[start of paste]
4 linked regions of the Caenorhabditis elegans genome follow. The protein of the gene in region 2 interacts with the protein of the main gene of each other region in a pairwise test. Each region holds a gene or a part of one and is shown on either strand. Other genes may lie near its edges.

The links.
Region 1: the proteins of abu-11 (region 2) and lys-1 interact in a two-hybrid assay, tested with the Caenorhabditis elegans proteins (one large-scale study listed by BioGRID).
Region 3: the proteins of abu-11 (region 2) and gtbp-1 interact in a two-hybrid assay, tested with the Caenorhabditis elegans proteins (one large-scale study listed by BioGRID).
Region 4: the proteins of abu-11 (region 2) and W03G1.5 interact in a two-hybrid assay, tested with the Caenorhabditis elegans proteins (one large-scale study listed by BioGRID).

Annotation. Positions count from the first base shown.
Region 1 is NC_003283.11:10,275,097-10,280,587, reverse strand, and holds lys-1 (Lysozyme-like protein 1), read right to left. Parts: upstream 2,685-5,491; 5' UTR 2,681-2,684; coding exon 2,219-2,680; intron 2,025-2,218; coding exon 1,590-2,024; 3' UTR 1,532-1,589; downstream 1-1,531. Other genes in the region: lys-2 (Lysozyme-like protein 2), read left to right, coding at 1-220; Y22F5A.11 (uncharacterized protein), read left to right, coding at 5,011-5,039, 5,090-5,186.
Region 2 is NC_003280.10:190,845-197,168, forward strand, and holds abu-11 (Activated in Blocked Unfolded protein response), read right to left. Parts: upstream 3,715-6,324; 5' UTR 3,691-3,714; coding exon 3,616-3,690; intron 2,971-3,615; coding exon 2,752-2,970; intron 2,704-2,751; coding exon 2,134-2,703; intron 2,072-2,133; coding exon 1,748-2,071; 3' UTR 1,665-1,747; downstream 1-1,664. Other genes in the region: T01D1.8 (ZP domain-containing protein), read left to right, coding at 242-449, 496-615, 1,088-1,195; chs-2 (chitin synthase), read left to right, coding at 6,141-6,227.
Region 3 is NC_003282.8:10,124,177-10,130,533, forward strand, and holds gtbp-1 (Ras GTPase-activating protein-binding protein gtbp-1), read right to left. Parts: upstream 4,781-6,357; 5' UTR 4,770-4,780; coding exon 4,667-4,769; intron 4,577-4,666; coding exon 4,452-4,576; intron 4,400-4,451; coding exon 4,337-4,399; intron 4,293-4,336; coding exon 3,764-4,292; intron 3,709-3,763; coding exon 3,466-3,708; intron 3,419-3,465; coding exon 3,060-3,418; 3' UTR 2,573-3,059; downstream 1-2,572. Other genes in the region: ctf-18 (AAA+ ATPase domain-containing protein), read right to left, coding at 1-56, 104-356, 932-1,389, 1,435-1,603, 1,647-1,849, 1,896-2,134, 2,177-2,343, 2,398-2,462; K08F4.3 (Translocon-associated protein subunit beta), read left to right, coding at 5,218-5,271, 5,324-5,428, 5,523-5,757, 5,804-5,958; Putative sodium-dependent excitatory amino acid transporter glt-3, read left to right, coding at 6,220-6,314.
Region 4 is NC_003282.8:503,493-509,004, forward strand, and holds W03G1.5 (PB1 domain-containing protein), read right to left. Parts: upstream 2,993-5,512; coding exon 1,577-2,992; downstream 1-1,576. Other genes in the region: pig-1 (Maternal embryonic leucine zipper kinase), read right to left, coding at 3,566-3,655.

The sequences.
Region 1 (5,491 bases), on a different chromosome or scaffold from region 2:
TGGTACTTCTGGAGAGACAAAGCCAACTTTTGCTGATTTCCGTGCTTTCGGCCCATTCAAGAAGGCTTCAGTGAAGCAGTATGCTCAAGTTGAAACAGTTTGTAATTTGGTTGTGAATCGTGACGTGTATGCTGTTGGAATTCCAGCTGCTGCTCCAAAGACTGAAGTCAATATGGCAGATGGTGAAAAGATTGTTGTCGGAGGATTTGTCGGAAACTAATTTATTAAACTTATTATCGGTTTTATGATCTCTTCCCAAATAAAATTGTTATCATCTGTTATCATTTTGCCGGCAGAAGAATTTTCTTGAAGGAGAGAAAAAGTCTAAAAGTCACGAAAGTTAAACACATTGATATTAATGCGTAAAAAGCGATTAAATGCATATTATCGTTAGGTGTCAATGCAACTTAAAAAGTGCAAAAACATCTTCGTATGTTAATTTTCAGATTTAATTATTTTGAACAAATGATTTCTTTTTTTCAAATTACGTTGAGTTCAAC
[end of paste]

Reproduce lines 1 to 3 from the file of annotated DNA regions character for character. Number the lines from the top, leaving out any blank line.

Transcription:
4 linked regions of the Caenorhabditis elegans genome follow. The protein of the gene in region 2 interacts with the protein of the main gene of each other region in a pairwise test. Each region holds a gene or a part of one and is shown on either strand. Other genes may lie near its edges.

The links.
Region 1: the proteins of abu-11 (region 2) and lys-1 interact in a two-hybrid assay, tested with the Caenorhabditis elegans proteins (one large-scale study listed by BioGRID).